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My stepdaughter was washing her hands in the bathroom. She said she felt a sharp pain in her hand and reflexively opened her hand and dropped the phone in a toilet. The phone is worth $85, and I told her she would not receive a new phone until she paid for the old one. She doesn’t receive an allowance, although she does chores, and she could earn money doing yardwork or other chores for neighbors. She won’t do any work for the neighbors, claiming that all the people in the neighborhood are creeps or perverts. Should I stick to my guns on this one?
For the purposes of this discussion, let’s assume the phone-in-toilet act was truly an accident, although why someone would hold a mobile phone while washing their hands is mystifying. While your demands are not unreasonable, you might be better served cutting the girl some slack.
Why aren’t you paying her an allowance or commissions for the chores she does? You didn’t reveal her age, but even young children should receive either expense money or direct compensation for chores. Some parents have trouble with this idea, arguing that children should perform chores simply because the kids are part of the family and share responsibility for the keeping of the home. That’s a very good point, but in the long run a hard-line stance on this issue can do more harm than good.
As they get older, children will want to buy something, be it a toy or an ice cream cone, a good read at a school book fair, or a movie ticket. You don’t want to give your children everything they desire – that foolishness leads to an entirely different type of trouble. But by not allowing them to make any purchases at all, you risk creating anger or resentment in your child.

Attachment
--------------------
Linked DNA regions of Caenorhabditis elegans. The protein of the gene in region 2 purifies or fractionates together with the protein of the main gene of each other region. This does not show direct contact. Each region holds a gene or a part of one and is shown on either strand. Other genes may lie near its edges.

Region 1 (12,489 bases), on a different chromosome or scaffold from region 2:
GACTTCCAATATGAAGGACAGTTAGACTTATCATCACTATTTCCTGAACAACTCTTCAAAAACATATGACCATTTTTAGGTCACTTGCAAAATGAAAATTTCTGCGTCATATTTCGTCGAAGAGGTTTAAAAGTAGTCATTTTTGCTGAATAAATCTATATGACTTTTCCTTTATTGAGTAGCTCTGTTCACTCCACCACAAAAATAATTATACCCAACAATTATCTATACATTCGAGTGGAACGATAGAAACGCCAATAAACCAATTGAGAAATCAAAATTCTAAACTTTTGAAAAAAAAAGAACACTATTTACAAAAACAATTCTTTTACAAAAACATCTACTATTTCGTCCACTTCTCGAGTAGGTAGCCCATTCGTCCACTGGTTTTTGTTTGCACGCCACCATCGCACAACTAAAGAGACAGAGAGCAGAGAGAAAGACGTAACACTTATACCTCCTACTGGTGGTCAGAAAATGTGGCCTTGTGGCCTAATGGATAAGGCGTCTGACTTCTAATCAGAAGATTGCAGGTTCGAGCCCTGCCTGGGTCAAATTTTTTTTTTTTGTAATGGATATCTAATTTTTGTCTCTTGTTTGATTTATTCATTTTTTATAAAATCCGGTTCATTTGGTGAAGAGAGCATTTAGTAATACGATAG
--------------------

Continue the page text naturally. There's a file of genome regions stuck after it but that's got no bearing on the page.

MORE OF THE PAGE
Everybody – from a 2-year-old toddler to a 99-year-old grandfather – likes to feel appreciated, and likes to have some freedom. The older the children become, the more important it is for them to receive at a least a little latitude to earn and spend money. By the time a child is old enough to possess a cell phone, her lack of spending money has probably become a problem – at least in her eyes.
Here are a couple things you can do to address this problem:
- Start paying your daughter a commission. Not on all of the chores, but on some select jobs. Yes, children should work because they are part of a household. But by paying a commission on a few of those chores, you both give the girl some spending money and help her learn the real-life lesson that if you’re willing to work, you can get paid. If she doesn’t do the chores, she learns the other half of that lesson.
- Give her some additional opportunities to make money. Nobody wants to work for creeps or perverts, and you can assess the quality of your neighborhood better than I. If your neighbors really do make your daughter uncomfortable, it’s not fair to make her go to work for them. Of course, she could simply be complaining in an effort to avoid the work, hoping you’ll just buy her a new phone. You can address both of these problems by giving her the opportunity to do a job for you. Tell her if she cleans out the garage, you’ll pay her $35. It doesn’t need to be the garage, but let your daughter know that she can earn some extra money by doing a big job that is not normally her responsibility.
Requiring the girl to pay for the phone is certainly fair. But if she has no reasonable means to earn that money, your punishment becomes a suspension of phone privileges, which may not be your intention.
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